Made in Wales farming possible after Brexit


Here’s one for Gruff Meredith of Sovereign Wales.

According to the BBC,  Brexit gives the chance for a “made-in-Wales” approach to farming in the future, Rural Affairs Secretary Lesley Griffiths has said.

She will be meeting senior figures from the agricultural and food industries at the Royal Welsh Show near Builth Wells.

Ms Griffiths said she had seen a “real readiness to work together”. With farming fully devolved, Ms Griffiths said it was a chance to create policies and regulations “tailor made for Wales’ unique needs”.

She told BBC Wales she wanted to hear about the best of EU regulations but she was aware of concern among farmers who voted for Britain to leave over “red tape”.

Short, sharp shock?

Meanwhile, The Guardian warns that that the UK economy will have to weather a short, sharp shock, with Brexit uncertainty holding back both business investment and consumer spending, according to a leading economic forecasting group.

Severe dents to confidence mean the post-referendum economy is on “a very different path” from three months ago, said the EY Item Club, a forecasting group which uses Treasury modelling. It has slashed its predictions of economic growth for the next few years.

In April, Item said the UK’s GDP would grow by 2.6 per cent in 2017 – a figure it now expects to be barely 0.4 per cent. It expects the pound to have fallen 15 per cent in a year by the end of 2016, and decline further through the decade.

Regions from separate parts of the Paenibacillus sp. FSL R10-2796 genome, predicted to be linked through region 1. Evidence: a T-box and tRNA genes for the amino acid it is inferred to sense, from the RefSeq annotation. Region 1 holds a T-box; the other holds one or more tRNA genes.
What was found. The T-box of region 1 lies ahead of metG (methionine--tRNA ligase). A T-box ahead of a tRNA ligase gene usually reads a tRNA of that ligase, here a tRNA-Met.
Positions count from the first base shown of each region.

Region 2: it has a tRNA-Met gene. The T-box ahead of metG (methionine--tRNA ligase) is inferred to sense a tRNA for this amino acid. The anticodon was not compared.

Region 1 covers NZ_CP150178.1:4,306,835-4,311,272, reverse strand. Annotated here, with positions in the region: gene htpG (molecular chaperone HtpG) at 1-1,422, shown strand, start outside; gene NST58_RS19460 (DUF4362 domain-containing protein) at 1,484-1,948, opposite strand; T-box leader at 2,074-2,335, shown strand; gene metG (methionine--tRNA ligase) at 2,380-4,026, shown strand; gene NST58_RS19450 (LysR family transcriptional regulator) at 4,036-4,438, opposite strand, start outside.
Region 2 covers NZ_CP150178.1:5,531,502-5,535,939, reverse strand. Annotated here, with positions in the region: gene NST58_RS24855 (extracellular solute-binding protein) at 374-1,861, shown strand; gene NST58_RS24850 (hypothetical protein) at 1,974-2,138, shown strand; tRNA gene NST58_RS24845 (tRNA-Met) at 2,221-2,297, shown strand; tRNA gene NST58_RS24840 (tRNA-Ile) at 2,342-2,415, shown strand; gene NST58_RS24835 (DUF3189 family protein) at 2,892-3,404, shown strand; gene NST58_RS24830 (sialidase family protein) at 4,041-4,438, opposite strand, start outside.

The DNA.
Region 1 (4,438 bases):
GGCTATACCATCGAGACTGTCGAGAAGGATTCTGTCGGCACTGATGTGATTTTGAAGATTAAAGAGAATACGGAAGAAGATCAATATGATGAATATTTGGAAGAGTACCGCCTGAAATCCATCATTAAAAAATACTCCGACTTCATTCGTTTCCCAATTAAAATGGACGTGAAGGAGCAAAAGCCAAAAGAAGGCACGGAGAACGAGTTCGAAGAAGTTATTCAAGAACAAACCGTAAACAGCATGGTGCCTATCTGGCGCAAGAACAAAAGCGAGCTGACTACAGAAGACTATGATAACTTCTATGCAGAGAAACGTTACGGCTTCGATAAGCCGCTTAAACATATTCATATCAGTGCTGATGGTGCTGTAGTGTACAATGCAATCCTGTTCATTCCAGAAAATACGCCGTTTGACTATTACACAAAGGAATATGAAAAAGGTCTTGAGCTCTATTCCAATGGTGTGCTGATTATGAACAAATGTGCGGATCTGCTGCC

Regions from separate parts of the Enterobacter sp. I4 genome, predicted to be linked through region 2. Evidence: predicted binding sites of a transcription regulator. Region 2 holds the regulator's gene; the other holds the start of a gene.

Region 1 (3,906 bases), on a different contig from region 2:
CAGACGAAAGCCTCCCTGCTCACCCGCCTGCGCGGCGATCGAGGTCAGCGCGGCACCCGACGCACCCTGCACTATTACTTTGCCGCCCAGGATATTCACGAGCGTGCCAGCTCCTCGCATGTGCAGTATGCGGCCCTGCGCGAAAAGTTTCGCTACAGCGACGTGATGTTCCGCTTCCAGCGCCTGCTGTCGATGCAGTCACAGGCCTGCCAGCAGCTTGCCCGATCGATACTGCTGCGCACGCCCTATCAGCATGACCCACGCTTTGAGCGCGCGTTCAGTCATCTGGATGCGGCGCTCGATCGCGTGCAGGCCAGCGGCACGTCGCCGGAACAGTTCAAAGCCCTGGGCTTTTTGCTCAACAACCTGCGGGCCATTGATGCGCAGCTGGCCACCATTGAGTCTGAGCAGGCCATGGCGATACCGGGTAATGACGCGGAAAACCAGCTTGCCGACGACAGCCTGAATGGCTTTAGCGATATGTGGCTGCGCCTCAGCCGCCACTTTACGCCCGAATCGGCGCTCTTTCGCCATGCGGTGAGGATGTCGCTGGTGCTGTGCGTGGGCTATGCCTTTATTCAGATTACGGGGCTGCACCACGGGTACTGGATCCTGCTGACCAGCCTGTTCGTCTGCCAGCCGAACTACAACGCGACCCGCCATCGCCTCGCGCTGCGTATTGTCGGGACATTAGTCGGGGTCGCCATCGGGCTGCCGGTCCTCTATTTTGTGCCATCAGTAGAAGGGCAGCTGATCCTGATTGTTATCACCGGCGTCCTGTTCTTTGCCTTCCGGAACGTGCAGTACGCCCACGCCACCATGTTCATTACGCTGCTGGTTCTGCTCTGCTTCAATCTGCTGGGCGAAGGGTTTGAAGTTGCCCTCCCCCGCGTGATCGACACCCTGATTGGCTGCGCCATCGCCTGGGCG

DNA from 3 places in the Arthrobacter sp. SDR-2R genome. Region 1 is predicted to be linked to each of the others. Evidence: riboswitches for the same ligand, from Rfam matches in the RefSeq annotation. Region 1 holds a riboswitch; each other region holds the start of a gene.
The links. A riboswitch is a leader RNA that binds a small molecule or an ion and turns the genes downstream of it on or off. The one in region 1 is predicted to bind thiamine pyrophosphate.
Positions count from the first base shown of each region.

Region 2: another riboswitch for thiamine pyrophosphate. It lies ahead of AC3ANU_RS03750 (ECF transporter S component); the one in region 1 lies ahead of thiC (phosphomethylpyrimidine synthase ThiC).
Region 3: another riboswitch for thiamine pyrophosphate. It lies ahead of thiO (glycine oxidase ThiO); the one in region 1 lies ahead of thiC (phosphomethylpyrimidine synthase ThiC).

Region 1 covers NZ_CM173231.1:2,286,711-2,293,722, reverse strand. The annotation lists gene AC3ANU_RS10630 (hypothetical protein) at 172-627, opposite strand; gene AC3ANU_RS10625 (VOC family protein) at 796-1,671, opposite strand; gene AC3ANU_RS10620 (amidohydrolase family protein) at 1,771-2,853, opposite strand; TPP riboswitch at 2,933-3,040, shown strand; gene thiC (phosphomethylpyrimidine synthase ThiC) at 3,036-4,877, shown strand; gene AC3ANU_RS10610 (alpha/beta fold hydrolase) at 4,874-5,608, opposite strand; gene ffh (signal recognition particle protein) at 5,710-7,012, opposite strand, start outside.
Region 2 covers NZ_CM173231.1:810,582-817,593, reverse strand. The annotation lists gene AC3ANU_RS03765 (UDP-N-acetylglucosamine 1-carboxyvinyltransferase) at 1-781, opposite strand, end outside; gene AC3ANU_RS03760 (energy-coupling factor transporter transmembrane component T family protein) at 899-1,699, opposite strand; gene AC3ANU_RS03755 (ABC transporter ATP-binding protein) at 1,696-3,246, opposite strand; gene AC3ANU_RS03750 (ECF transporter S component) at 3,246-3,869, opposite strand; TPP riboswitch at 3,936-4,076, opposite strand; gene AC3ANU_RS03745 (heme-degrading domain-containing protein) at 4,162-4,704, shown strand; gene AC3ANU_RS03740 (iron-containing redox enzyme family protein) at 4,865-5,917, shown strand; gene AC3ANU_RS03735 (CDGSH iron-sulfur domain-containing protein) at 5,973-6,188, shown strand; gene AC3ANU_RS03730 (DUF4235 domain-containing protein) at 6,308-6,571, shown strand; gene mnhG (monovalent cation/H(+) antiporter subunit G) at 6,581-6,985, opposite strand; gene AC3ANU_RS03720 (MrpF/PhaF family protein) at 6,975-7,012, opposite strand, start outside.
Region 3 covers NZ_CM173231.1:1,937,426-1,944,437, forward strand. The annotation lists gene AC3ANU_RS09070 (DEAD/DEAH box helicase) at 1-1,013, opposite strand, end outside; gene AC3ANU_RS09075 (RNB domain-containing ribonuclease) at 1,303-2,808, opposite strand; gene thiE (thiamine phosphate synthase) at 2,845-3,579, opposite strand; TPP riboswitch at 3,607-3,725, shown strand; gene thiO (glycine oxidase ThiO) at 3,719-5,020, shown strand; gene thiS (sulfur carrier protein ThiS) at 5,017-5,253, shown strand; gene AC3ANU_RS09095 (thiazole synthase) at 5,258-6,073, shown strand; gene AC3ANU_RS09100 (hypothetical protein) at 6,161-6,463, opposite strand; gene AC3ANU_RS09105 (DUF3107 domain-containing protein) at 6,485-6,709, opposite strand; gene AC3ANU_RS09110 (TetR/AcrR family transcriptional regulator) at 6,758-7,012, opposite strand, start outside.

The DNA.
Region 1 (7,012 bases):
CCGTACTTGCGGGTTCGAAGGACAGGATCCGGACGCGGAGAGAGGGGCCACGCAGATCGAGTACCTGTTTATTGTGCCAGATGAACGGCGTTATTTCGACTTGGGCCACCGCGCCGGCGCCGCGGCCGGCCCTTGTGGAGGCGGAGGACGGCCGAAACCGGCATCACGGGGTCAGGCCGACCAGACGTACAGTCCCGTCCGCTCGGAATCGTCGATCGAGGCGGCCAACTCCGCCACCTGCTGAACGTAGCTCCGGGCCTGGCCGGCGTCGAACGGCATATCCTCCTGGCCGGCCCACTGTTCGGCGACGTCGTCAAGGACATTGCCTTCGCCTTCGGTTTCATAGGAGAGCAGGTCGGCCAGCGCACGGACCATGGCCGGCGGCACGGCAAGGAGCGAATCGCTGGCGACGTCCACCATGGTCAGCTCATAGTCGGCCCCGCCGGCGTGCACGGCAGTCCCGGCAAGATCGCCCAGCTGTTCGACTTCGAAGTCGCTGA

All doom and gloom with remnants of ‘Project Fear’ but things are steadying and the quicker we trigger article 50 the better.

UK will build trading zone ten times bigger than the EU

On a more positive note, The Daily Express reports that Britain already has ten trade deals lined with economic powerhouses around the world.

The new Secretary of State for International Trade Liam Fox has been tasked with negotiating the global trade deals that will make Britain “a beacon of open trade around the world”.

Last night he revealed that he will be allowed to cherry pick the brightest and the best from each Government department to ensure he heads the strongest team possible to advance Britain’s interests.

Roger Helmer MEP


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